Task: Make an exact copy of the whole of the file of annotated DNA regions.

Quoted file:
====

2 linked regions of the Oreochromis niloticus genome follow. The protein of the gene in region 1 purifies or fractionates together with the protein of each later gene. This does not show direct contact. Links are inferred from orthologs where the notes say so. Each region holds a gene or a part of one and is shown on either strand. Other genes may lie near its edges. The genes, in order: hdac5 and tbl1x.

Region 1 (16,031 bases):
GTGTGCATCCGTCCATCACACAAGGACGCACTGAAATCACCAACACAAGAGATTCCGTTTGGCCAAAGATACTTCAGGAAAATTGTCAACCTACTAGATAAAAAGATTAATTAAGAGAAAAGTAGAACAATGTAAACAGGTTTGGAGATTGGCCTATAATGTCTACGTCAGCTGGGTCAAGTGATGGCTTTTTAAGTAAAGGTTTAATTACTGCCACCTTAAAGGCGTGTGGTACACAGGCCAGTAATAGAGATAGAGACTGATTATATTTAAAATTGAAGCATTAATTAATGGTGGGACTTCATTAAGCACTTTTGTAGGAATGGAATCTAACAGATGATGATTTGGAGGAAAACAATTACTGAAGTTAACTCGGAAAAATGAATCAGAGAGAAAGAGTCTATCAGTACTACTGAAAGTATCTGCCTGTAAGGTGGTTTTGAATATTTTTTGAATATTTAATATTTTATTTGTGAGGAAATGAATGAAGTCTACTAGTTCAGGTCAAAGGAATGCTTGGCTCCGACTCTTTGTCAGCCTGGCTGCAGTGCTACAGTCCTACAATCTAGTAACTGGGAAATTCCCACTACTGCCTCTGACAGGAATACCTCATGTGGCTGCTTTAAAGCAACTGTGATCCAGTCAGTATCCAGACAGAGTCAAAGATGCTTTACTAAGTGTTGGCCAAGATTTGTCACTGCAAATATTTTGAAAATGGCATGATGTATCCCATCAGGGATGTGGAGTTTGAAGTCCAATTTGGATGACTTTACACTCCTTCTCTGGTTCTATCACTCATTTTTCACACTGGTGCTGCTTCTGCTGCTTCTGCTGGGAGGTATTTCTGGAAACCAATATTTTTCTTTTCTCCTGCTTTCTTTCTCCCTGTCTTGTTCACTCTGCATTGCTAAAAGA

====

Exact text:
2 linked regions of the Oreochromis niloticus genome follow. The protein of the gene in region 1 purifies or fractionates together with the protein of each later gene. This does not show direct contact. Links are inferred from orthologs where the notes say so. Each region holds a gene or a part of one and is shown on either strand. Other genes may lie near its edges. The genes, in order: hdac5 and tbl1x.

Region 1 (16,031 bases):
GTGTGCATCCGTCCATCACACAAGGACGCACTGAAATCACCAACACAAGAGATTCCGTTTGGCCAAAGATACTTCAGGAAAATTGTCAACCTACTAGATAAAAAGATTAATTAAGAGAAAAGTAGAACAATGTAAACAGGTTTGGAGATTGGCCTATAATGTCTACGTCAGCTGGGTCAAGTGATGGCTTTTTAAGTAAAGGTTTAATTACTGCCACCTTAAAGGCGTGTGGTACACAGGCCAGTAATAGAGATAGAGACTGATTATATTTAAAATTGAAGCATTAATTAATGGTGGGACTTCATTAAGCACTTTTGTAGGAATGGAATCTAACAGATGATGATTTGGAGGAAAACAATTACTGAAGTTAACTCGGAAAAATGAATCAGAGAGAAAGAGTCTATCAGTACTACTGAAAGTATCTGCCTGTAAGGTGGTTTTGAATATTTTTTGAATATTTAATATTTTATTTGTGAGGAAATGAATGAAGTCTACTAGTTCAGGTCAAAGGAATGCTTGGCTCCGACTCTTTGTCAGCCTGGCTGCAGTGCTACAGTCCTACAATCTAGTAACTGGGAAATTCCCACTACTGCCTCTGACAGGAATACCTCATGTGGCTGCTTTAAAGCAACTGTGATCCAGTCAGTATCCAGACAGAGTCAAAGATGCTTTACTAAGTGTTGGCCAAGATTTGTCACTGCAAATATTTTGAAAATGGCATGATGTATCCCATCAGGGATGTGGAGTTTGAAGTCCAATTTGGATGACTTTACACTCCTTCTCTGGTTCTATCACTCATTTTTCACACTGGTGCTGCTTCTGCTGCTTCTGCTGGGAGGTATTTCTGGAAACCAATATTTTTCTTTTCTCCTGCTTTCTTTCTCCCTGTCTTGTTCACTCTGCATTGCTAAAAGA